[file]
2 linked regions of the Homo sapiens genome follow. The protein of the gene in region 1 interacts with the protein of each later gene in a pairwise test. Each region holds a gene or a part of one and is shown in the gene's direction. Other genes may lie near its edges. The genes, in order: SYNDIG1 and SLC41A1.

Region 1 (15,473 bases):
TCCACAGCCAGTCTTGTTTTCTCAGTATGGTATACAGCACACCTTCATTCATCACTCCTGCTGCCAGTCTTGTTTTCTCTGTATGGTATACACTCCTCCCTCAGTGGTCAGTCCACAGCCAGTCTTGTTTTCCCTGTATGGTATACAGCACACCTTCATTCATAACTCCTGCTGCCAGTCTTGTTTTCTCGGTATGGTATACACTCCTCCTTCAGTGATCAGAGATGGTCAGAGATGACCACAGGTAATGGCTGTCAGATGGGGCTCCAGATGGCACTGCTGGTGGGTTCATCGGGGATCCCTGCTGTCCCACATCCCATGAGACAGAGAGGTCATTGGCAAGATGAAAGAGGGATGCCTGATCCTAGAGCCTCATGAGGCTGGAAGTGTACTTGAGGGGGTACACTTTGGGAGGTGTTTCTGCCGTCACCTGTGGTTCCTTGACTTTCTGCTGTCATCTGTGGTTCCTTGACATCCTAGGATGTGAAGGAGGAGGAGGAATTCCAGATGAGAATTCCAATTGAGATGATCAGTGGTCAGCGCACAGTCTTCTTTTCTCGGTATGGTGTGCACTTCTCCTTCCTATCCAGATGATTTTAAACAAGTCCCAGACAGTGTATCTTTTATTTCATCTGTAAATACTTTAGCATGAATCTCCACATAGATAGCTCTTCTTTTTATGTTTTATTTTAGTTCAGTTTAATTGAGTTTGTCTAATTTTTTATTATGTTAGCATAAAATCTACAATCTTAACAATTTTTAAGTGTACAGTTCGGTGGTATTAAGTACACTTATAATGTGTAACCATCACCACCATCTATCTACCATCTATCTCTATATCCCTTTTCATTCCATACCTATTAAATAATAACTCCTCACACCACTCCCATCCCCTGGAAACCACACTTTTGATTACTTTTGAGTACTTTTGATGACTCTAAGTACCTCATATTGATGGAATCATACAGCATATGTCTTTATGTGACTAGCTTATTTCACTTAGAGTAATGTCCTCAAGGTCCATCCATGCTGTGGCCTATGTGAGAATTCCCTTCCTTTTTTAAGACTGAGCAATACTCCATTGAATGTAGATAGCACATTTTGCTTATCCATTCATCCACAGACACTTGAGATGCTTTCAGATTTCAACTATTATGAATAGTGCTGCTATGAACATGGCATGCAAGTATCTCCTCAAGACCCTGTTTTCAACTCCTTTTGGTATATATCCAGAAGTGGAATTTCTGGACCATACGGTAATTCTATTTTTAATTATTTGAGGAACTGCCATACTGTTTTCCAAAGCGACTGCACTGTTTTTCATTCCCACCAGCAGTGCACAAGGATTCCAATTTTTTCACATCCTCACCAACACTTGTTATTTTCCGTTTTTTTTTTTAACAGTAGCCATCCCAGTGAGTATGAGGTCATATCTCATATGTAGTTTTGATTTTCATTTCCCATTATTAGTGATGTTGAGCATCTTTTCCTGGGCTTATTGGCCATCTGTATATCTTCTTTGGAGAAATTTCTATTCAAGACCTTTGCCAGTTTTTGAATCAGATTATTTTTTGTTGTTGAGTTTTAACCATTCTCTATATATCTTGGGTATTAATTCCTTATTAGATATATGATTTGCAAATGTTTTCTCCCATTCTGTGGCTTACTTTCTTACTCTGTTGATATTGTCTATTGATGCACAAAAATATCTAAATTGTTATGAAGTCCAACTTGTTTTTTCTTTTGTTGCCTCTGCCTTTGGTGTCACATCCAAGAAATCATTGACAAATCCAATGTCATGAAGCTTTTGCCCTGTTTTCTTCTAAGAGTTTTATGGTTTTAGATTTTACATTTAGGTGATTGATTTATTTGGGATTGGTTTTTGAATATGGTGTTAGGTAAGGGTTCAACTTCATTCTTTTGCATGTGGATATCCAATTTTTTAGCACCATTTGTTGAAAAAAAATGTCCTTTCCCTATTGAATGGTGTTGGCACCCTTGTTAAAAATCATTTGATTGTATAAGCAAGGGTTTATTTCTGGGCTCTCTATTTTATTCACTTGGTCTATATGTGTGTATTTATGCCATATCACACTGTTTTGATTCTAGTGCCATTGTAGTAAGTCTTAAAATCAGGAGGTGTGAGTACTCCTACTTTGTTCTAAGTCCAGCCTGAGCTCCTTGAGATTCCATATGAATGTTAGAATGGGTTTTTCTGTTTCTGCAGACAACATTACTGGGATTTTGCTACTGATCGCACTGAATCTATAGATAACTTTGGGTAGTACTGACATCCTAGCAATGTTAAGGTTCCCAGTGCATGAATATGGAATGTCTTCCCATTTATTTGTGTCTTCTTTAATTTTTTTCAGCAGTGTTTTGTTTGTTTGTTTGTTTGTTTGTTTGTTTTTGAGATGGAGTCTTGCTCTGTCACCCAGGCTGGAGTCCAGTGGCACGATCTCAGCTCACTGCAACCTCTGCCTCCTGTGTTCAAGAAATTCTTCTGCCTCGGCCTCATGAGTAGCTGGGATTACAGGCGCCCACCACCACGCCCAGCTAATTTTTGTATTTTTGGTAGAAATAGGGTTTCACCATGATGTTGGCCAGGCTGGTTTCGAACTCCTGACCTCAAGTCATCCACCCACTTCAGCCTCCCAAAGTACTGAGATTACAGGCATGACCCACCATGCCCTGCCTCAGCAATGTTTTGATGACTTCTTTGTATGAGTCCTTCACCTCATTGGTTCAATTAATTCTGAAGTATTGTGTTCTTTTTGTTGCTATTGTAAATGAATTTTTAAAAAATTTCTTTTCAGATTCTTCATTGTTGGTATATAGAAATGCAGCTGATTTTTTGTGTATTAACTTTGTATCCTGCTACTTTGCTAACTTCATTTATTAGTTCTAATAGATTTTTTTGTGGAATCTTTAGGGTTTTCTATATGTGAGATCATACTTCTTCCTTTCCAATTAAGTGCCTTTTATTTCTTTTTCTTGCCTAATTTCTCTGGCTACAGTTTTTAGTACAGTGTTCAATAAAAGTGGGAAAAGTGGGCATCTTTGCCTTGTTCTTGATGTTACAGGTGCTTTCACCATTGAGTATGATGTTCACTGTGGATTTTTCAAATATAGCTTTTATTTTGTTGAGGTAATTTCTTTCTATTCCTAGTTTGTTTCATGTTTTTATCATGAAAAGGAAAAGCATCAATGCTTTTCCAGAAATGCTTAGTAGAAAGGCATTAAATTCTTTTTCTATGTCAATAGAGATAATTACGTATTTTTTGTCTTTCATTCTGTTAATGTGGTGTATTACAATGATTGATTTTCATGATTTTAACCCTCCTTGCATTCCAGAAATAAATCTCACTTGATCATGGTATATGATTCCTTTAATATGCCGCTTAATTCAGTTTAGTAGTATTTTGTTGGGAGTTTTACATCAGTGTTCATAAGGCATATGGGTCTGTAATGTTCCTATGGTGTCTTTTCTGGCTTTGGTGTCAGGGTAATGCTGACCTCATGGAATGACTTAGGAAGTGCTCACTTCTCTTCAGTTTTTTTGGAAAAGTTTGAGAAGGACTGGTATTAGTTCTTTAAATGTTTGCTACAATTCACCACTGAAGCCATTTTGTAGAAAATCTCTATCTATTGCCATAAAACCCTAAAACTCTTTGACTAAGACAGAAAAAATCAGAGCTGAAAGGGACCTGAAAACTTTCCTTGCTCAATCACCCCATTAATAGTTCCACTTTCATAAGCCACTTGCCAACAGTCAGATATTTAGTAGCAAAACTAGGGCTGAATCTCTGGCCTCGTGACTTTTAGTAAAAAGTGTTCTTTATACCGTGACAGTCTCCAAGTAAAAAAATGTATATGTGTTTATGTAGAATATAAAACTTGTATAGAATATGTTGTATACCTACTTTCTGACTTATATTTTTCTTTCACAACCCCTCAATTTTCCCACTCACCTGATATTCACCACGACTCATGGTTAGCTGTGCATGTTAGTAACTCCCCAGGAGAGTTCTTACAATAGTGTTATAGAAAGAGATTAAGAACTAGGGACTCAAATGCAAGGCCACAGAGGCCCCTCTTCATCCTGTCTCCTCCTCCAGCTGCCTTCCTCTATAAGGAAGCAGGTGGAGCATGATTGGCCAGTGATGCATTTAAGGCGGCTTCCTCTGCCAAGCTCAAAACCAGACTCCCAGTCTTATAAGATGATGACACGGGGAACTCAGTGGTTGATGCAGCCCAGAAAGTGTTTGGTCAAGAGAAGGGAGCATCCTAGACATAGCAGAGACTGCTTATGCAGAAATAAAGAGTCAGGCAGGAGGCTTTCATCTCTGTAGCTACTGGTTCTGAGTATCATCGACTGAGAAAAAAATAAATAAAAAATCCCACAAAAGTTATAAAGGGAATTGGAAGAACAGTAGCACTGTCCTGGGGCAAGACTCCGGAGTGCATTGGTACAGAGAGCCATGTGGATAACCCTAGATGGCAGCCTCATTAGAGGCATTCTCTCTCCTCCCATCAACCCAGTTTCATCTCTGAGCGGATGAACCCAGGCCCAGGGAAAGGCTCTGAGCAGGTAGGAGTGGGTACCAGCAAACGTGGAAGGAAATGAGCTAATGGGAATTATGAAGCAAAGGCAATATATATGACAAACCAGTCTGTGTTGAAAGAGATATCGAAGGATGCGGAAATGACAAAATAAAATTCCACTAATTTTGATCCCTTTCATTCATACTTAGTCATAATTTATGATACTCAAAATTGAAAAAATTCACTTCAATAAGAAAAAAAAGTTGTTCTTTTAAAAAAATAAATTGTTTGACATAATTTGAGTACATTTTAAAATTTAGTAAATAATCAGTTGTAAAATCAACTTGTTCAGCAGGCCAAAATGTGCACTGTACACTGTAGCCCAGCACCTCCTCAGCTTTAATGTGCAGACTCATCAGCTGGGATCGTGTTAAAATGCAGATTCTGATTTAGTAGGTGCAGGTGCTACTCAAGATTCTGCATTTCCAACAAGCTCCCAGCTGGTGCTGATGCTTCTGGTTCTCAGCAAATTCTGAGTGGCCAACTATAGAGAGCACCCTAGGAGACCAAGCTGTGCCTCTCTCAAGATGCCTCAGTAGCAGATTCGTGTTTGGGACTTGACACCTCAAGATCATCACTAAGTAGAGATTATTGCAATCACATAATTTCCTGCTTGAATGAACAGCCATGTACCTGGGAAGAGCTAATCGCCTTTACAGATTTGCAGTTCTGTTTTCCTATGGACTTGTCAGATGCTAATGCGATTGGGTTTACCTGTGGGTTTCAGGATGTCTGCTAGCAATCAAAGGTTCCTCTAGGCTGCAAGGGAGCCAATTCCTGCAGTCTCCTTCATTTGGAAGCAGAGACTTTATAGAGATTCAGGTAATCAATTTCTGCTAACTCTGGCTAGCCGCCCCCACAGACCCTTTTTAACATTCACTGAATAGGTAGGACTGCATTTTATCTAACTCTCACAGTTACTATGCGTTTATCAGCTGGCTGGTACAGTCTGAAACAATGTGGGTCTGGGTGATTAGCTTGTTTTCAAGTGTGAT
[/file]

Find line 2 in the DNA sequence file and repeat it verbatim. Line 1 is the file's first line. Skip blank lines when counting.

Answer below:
Region 1 (15,473 bases):